As a student, you may wonder how it’s possible to determine what actually happened in the past. How do we speak with any kind of certainty about the existence of historical figures or the occurrence of historical events?
Indeed, in a world where there are so many challenges to historical facts and accounts, how can students (and teachers) speak confidently about things that happened that they weren’t there to witness firsthand?
The good news is that historians, as a community of experts, have labored for centuries to develop a framework for agreeing about what really happened in the past. As we put together our World Civilizations I course that launched this Spring, we realized that there is a lot of work that goes into explaining and understanding the evidence that historians consider when making determinations about historical events and people.
Historians appeal to many different kinds of evidence to establish the existence of people, places, and events in the past.
Obviously, the best kind of evidence is primary, presented in the form of physical evidence or products. Physical evidence might include photographs or primary documents. Historians also examine products that can be traced with relative certainty to a specific person or place. This can include buildings, diaries, or literary writing.
Another type of evidence is considered secondary, the kind that does not come directly from a person or place. Secondary sources provide information about those people and places, such as references to, quotes from, or discussions about them. This type of historical evidence is the most abundant source for people, places, and events from a time before the invention of photography. When it comes to these sources, reputable historians look for certain conditions to be met before they can state with confidence that a person or place existed, or that an event took place.
Here is a list of what historians look for with regard to this kind of written and indirect evidence:
- They prefer to have access to many written sources.
- They prefer for those sources to have been written as close as possible to the date in which a person lived or an event occurred.
- They prefer sources that are extensive in scope, provide lengthy descriptions and narrative details of a place, event, or person’s life.
- They prioritize sources that are disinterested in the subject or have no obvious personal interest or stake in telling about it.
- They look for sources that corroborate or are corroborated by other sources.
Prehistory deals with people, places, and events that existed before there were written records, which began sometime after 5000 BCE. Without written records and texts, how can we know what people and places were like and what major events shaped their existence?
Much of what we know about prehistoric human development comes through the work of archeologists. They are able to amass a great deal of physical evidence by excavating ancient sites. From this evidence, in the form of fossils and artifacts, archeologists can draw rational conclusions about early communities and the people that belonged to them.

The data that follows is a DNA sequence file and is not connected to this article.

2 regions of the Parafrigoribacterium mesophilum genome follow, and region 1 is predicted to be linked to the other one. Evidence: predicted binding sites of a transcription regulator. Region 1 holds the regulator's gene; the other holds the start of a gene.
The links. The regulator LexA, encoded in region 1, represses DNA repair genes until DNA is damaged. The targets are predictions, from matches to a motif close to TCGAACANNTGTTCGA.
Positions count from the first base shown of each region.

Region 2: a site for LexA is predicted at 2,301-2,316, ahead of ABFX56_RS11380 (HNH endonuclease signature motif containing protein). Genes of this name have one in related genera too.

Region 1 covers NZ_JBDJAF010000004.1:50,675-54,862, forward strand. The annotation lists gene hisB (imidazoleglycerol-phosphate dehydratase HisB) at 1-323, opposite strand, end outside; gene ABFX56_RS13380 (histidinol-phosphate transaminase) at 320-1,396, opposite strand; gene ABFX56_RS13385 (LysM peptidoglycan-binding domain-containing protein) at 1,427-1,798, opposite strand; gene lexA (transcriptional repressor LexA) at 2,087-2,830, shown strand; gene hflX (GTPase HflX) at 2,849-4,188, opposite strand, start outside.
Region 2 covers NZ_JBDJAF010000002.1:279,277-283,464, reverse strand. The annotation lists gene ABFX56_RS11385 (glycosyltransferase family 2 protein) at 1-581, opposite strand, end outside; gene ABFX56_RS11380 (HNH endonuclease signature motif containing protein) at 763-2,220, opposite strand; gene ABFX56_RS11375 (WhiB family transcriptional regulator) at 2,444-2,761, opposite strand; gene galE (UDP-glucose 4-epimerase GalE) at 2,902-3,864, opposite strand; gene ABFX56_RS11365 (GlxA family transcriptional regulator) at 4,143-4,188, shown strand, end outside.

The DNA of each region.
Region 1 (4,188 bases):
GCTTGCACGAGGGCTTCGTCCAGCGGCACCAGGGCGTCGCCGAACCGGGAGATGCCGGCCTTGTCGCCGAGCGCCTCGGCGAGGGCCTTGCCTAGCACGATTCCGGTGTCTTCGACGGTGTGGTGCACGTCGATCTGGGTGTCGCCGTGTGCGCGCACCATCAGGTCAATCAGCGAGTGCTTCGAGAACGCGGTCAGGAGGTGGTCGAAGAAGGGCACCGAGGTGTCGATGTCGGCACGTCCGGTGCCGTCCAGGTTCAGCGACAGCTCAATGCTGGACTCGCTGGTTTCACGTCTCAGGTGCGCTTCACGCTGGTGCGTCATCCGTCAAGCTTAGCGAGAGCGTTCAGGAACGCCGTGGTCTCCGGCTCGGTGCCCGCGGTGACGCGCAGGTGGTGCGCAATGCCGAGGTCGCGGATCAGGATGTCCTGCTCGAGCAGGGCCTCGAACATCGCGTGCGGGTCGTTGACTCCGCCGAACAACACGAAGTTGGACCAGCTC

When it comes to establishing dates for prehistoric fossils and artifacts, archeologists use both stratigraphic dating and carbon dating. Stratigraphic dating is used for structures, fossils, and artifacts that have been buried. Archeologists can establish the date of their find by identifying the age of the layer of rock in which the fossils and artifacts are buried. Carbon dating is used to determine the age of fossils (organic matter) based on the relative proportions of the carbon isotopes they contain.
Archeologists and historians of antiquity are able to use their tools and extensive knowledge to provide evidence-informed and often detail-rich reconstructions of human societies and events in the Paleolithic and Neolithic eras. However, we should keep in mind that these reconstructions are always a work in progress. They represent experts’ best understanding to date of what happened in a distant age based on the physical data that is currently available.
While historians work to get as much information from as many different sources as possible, they don’t always get a complete picture. So as new evidence arises, or as new theories come to light, it’s possible that historians come to a different conclusion on events that happened hundreds if not millions of years ago.
Studying history should be an ongoing process, like rereading a favorite book and finding something new each time. It’s important to be open to those new angles and ideas, even when you think you know everything there is to know about an event or a person. As the National Council on Public History says on their website, “Good historical thinking seldom provides easy answers or lessons. But it can help to clarify what’s at stake, what has shaped present-day realities, and who has been involved in (or excluded from) particular struggles and changes.”